Conjunctivitis is an eye condition caused by infection or allergies. It usually gets better without treatment in a couple of weeks.
Check if you have conjunctivitis
Conjunctivitis is also known as red or pink eye.
It usually affects both eyes and makes them:
- burn or feel gritty
- produce pus that sticks to lashes
If you’re not sure it’s conjunctivitis
Other conditions can cause red eyes.
How to treat conjunctivitis yourself
There are things you can do to help ease your symptoms.
Use clean cotton wool (one piece for each eye). Boil water and then let it cool down before you:
- clean off crusts on your lashes by rubbing them gently
- make a cold compress to press on your eyes for a few minutes to cool them down
Stop infectious conjunctivitis from spreading
- wash hands regularly with warm soapy water
- wash pillows and face cloths in hot water and detergent
- wear contact lenses until your eyes are better
- share towels and pillows
- rub your eyes
Staying away from work or school
You don’t need to avoid work or school unless you or your child are feeling very unwell.
If there are a few children with conjunctivitis at your child’s school you might be asked to keep yours at home.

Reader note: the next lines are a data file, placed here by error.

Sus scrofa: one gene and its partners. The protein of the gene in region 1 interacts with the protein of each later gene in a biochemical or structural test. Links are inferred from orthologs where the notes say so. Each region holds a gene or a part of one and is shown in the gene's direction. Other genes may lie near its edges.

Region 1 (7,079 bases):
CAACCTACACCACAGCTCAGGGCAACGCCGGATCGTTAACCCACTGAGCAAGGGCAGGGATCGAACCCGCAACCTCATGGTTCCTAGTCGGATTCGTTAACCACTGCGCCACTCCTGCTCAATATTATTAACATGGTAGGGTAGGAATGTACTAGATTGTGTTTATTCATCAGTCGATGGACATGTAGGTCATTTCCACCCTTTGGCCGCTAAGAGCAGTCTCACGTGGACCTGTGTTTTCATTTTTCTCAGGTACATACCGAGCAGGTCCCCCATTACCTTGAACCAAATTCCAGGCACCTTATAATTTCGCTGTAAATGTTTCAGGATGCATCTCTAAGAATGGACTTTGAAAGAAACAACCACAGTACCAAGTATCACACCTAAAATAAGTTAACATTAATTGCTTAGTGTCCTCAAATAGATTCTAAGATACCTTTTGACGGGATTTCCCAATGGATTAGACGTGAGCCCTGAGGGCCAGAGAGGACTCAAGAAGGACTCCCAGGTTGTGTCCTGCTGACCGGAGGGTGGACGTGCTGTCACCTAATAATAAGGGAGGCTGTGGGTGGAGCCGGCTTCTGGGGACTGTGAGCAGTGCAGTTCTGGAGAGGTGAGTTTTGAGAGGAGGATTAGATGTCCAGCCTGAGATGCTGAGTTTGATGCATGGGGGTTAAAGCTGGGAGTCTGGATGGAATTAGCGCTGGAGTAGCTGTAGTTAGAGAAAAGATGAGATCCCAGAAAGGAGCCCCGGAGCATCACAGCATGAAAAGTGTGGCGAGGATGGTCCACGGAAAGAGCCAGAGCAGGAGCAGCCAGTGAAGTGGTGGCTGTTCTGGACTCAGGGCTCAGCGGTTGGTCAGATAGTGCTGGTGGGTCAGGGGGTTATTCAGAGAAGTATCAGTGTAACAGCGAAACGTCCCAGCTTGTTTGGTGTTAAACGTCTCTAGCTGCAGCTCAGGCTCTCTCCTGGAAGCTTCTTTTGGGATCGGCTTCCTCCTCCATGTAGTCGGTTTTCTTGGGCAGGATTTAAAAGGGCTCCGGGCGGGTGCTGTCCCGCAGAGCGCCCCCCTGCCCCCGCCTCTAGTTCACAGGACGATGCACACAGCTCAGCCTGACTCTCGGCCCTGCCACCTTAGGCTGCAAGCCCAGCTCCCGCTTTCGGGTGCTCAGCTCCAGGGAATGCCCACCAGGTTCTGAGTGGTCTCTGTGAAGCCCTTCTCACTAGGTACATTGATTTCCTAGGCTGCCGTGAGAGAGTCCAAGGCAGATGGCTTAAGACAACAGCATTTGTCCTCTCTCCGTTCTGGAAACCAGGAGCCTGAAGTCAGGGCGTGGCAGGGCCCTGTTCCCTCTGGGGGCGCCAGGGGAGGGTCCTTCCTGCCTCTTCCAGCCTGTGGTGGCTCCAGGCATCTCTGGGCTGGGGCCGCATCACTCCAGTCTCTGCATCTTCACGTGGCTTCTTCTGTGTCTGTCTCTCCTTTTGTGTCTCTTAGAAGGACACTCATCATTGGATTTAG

A pharmacist can help with conjunctivitis
Speak to a pharmacist about conjunctivitis. They can give you advice and suggest eye drops or antihistamines to help with your symptoms.
See a GP if:
your baby has red eyes - get an urgent appointment if your baby is less than 28 days old
you wear contact lenses and you have conjunctivitis symptoms as well as spots on your eyelids - you might be allergic to the lenses
- your symptoms haven’t cleared up after 2 weeks
Treatment from your GP
Treatment will depend on what caused your conjunctivitis. If it’s a bacterial infection you might be prescribed antibiotics, but they won’t work if it’s caused by a virus (viral conjunctivitis) or by an allergy.
Some sexually transmitted infections (STIs) can cause conjunctivitis which takes longer to clear up.
See a GP urgently or go to A&E if you have:
- pain in your eyes
- sensitivity to light (photophobia)
- changes in your vision, such as wavy lines or flashing
- intense redness in one eye or both eyes
These can be signs of a more serious eye problem.
If you can’t speak to your GP or don’t know what to do next.